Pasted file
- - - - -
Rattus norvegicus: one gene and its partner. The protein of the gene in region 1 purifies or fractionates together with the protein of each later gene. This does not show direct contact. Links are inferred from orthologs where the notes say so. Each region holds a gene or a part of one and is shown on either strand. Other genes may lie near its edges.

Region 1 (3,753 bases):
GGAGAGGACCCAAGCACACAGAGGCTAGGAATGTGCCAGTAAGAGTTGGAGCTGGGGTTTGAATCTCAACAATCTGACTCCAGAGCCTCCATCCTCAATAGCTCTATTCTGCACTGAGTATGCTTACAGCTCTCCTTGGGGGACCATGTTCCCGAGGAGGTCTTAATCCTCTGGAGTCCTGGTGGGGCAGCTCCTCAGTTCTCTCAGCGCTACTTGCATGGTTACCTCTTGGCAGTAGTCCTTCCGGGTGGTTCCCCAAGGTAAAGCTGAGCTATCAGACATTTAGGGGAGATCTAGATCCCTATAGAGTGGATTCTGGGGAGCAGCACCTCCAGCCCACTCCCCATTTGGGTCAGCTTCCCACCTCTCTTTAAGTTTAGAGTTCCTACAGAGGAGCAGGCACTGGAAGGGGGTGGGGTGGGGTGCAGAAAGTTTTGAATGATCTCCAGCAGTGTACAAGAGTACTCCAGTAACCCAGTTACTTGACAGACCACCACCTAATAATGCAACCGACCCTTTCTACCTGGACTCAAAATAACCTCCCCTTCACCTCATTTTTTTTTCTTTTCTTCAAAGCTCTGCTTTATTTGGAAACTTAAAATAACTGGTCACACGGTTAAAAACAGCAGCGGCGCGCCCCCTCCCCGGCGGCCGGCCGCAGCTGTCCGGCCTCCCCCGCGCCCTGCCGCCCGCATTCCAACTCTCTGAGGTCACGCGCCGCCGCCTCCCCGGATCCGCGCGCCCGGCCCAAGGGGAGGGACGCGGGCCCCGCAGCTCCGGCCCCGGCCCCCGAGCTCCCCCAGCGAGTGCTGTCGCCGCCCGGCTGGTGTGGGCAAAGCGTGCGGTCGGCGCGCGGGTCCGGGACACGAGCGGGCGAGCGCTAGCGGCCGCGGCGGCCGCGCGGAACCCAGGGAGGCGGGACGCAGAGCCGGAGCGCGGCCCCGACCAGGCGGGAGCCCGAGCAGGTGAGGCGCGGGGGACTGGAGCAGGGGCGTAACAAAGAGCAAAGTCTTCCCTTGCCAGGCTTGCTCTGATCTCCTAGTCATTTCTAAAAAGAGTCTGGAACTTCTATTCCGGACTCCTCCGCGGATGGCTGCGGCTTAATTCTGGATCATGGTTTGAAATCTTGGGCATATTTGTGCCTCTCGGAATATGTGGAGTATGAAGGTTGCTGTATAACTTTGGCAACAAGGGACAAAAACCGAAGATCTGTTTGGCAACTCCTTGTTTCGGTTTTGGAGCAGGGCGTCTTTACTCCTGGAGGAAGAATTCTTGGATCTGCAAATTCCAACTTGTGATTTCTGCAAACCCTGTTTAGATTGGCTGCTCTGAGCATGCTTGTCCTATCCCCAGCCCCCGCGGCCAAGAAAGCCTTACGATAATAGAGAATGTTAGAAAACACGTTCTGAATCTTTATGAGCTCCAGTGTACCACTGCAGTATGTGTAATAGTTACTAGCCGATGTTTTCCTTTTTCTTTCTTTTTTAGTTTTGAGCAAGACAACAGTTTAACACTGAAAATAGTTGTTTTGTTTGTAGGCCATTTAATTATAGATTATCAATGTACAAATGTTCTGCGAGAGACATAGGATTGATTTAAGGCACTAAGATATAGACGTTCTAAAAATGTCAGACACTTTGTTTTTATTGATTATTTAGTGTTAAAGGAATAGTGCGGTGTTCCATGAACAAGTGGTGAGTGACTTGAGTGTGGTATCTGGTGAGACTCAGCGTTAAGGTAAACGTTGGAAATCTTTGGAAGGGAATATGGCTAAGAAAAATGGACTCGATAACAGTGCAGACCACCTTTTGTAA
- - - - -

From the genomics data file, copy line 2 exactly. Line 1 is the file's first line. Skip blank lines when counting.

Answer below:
Region 1 (3,753 bases):